Tanveer Waseem from Sapphire Systems sets the record straight on cloud concerns
We’ve definitely reached the age where cloud is king. With Gartner predicting the global market for cloud to reach $176 billion in 2015, increasing to $240 billion in 2017, you can see why it’s no exaggeration to say that the cloud is definitely here to stay.
Believe it or not, cloud solutions have been around in various forms since the 1990s, and although the core value proposition of easy provisioning, flexible scaling and lower total cost of ownership (TCO) has remained the same, the cloud solutions of today couldn’t be more different to the early solutions. Successful brands such as Netflix, Pinterest and Etsy have built entire businesses in the cloud, however, there are still some organizations that remain unconvinced and are yet to take off into the blue and adopt a cloud solution in some shape or form. These skeptics are primarily put off even putting an initial toe into cloudy waters due to two main concerns – cost and security.
When it comes to cost, some businesses are wary due to the perceived high financial outlay that’s involved in going to the cloud. Understandably, if a company has invested heavily in its own IT infrastructure and spent precious cash on costly data centers, the idea of turning this all off and starting again in the cloud might be a difficult one to swallow. In reality, organizations using cloud solutions have quickly achieved significant cost savings that actually increase over time because of the reduction in indirect costs that are symptomatic of on-premise software.
The savings don’t stop there. Moving to the cloud will reduce your IT overheads as your requirement for in-house technical knowledge will be minimized, plus your IT staff will be freed up to concentrate on more strategic, value-add activities. This will lead to inevitable efficiency savings and the potential cost savings these can bring, not to mention the ability to stay ahead of the competition who haven’t yet woken up to the benefits cloud can bring.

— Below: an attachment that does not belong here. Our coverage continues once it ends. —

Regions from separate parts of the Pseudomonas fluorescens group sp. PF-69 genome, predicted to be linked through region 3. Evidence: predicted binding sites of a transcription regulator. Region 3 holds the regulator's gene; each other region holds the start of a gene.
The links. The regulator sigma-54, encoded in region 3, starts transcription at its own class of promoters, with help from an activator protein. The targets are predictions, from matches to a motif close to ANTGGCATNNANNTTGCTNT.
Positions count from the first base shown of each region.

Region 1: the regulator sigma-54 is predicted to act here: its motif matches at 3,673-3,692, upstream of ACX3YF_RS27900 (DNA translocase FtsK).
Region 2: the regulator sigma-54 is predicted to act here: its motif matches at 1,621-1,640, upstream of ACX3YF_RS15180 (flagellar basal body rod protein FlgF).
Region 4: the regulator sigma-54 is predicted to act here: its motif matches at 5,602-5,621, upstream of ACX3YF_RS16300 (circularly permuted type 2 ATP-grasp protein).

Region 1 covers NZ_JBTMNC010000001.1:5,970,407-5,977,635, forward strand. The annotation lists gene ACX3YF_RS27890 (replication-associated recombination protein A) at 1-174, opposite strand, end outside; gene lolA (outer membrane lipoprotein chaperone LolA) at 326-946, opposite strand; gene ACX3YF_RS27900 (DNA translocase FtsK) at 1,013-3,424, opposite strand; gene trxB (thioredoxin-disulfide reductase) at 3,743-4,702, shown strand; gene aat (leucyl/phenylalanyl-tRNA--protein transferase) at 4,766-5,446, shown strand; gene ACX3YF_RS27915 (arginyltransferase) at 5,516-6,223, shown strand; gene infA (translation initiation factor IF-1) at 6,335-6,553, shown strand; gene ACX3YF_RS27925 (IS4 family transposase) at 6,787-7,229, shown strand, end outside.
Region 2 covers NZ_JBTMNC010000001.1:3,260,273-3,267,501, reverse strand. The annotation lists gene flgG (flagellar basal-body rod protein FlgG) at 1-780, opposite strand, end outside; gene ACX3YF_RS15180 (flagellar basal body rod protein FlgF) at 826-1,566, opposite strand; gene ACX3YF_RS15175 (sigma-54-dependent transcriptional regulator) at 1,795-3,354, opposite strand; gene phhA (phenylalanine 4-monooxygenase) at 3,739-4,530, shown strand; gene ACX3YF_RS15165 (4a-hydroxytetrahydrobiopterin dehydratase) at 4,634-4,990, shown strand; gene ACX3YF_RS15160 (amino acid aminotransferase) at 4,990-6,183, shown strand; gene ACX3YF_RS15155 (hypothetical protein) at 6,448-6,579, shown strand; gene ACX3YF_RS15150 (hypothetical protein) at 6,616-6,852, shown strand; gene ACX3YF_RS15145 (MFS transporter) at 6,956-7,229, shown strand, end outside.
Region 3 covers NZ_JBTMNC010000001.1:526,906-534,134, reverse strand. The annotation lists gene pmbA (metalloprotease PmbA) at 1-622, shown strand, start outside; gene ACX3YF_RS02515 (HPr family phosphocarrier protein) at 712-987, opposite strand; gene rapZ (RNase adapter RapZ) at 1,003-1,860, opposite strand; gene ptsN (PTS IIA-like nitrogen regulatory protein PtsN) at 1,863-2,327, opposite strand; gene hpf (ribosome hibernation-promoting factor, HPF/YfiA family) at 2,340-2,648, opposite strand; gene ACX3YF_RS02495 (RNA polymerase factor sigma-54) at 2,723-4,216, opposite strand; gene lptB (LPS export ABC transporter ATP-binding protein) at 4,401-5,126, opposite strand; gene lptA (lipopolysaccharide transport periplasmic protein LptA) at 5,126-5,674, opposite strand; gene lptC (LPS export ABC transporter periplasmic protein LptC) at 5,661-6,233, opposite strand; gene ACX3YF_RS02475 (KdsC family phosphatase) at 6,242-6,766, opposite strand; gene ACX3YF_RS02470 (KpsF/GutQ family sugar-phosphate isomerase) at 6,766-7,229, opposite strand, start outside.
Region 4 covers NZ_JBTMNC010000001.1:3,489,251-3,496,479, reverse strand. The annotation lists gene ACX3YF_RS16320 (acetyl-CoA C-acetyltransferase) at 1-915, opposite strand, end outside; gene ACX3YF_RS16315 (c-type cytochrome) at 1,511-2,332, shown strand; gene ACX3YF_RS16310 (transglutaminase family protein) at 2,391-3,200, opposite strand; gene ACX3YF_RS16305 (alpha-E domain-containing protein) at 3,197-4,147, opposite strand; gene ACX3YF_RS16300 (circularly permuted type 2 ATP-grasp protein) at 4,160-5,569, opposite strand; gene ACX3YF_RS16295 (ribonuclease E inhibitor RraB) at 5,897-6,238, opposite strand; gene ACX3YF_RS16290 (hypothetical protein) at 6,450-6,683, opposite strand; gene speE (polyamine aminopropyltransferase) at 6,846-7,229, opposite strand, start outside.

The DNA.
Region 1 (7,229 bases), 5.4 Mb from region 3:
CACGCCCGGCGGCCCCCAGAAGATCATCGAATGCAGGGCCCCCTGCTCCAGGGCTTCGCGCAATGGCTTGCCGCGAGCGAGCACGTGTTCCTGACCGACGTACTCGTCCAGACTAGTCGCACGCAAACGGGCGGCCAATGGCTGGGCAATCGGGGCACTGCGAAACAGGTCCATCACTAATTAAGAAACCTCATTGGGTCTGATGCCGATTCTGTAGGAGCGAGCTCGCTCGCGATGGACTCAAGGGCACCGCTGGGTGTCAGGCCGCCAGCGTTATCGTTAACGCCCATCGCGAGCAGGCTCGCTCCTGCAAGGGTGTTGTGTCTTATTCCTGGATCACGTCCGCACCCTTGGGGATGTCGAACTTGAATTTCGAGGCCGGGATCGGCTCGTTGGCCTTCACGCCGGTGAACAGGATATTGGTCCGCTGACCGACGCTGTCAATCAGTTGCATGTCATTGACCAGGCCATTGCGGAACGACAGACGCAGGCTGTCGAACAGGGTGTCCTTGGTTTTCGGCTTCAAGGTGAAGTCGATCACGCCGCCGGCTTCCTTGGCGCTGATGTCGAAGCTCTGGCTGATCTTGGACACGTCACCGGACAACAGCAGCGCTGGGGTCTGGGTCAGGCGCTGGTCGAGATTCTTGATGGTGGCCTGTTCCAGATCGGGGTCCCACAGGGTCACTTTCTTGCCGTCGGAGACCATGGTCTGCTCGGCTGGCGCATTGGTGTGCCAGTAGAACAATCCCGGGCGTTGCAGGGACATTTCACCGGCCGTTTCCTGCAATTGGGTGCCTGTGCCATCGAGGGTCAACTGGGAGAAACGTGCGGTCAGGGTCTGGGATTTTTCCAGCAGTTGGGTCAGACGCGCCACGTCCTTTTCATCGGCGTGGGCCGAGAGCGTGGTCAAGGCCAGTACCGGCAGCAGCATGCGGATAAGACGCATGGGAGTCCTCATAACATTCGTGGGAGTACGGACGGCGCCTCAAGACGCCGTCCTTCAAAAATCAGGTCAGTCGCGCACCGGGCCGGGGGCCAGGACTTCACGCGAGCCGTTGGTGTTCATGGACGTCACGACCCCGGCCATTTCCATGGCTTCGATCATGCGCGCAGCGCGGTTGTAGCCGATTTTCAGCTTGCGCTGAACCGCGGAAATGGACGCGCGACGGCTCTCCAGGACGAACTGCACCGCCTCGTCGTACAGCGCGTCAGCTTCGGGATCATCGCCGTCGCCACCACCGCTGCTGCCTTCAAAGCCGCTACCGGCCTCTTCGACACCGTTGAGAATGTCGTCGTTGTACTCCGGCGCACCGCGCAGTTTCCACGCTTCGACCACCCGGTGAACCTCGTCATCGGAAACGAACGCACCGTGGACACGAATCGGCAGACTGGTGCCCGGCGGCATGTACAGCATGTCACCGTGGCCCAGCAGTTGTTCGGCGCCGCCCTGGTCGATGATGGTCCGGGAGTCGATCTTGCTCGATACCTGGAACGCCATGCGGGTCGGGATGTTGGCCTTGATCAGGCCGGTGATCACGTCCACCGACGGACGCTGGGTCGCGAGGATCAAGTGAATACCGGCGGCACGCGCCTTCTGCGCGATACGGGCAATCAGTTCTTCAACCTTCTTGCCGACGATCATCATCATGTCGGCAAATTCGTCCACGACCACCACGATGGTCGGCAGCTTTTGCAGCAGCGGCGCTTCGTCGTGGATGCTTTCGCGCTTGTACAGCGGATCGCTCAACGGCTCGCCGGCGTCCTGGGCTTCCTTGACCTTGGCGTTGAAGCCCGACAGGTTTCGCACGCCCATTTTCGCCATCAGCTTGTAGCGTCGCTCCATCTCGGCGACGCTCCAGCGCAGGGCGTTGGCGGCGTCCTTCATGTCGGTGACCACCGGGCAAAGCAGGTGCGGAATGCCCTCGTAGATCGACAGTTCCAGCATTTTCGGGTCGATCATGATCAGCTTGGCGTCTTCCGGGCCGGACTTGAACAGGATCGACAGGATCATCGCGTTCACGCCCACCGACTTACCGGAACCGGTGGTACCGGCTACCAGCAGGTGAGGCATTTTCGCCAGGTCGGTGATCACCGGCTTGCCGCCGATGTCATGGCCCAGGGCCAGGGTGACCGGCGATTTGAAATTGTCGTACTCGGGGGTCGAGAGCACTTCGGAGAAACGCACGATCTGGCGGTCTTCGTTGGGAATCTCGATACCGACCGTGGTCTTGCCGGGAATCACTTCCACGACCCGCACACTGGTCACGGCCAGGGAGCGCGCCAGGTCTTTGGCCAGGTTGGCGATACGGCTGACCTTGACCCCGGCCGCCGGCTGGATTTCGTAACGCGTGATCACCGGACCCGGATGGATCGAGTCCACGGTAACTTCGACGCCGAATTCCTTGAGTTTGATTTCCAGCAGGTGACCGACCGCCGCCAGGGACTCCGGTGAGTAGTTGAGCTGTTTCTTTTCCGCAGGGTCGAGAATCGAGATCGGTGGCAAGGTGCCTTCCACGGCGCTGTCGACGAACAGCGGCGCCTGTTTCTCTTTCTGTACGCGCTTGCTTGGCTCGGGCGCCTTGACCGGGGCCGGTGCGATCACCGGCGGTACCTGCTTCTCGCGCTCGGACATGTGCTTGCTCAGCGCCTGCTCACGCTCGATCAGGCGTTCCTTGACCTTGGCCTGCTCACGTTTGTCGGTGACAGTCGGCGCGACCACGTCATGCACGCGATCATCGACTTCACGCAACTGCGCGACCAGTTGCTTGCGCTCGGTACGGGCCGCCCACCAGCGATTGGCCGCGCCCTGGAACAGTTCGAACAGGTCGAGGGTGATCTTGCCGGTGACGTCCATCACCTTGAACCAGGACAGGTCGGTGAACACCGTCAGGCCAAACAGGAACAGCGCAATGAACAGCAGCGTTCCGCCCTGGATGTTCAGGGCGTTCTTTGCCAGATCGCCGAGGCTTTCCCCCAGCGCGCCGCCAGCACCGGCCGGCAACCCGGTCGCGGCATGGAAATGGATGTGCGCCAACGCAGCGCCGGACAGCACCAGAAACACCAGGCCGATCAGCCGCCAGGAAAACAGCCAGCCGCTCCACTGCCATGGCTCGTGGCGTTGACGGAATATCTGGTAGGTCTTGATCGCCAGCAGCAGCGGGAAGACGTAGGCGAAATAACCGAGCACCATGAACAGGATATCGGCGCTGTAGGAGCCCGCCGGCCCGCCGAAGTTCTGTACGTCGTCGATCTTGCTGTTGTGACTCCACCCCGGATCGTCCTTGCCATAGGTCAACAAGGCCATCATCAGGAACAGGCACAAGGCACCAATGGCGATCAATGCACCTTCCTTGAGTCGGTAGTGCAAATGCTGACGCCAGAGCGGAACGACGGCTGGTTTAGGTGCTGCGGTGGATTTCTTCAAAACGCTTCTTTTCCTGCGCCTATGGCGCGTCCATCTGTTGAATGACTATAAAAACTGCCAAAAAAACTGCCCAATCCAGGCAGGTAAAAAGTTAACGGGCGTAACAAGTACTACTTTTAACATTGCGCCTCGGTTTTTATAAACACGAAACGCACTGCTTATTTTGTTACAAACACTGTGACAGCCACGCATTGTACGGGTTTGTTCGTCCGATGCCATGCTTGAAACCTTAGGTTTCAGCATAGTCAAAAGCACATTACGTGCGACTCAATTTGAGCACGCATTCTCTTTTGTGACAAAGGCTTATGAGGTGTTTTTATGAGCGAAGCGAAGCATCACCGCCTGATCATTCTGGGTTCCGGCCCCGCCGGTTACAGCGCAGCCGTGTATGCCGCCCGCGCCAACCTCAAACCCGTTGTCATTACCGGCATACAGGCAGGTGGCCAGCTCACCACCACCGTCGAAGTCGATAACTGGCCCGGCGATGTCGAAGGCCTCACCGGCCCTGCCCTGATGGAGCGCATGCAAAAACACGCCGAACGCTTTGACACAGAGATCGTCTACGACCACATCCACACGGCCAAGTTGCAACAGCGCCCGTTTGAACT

In terms of the security concerns, ever since the first cloud solutions, security was generally perceived to be the biggest cloud threat, with the potential risk of others being able to access key information seen as too problematic for many organizations to stomach. However, these concerns have since proved to be unfounded, with a recent study finding that SMEs have actually seen increased security benefits since moving to the cloud. Many cloud providers have ensured that security takes center-stage of their overall proposition, hosting data in ISP 27001 accredited data centers and making full use of backup secondary data centers, alongside a plethora of other measures which go over and above security that’s in place for most on-premise solutions.
That’s not to say that there aren’t different degrees of security out there, and it’s still down to the individual business to rigorously evaluate the different providers, ensuring they adopt the same (or even higher) standards than those that already exist within the business. Also, a good cloud provider should ensure its data center is a Tier 3 category service center, one which provides exceptionally high levels of resilience and a system availability of 99.982%.
Even after allaying fears of cost and security, the one main hurdle that some organizations cannot come to terms with is the idea that they need to transfer their IT infrastructure, lock, stock and barrel, to the cloud. In reality, very few organizations go ‘full cloud’ in the short term, preferring instead to adopt a more incremental approach of a combination or hybrid model encompassing cloud and on-premise systems.
Quite at odds with perceived cloud concerns, the flexibility and scalability of cloud affords organizations the ability to gain better control of their costs through lower TCO, all with the added security that only partnering with a cloud provider can bring. Add to this the fact that any transition to the cloud can be done at your own pace and you can see why savvy businesses are asking ‘when’ instead of ‘if’ when it comes to the cloud.
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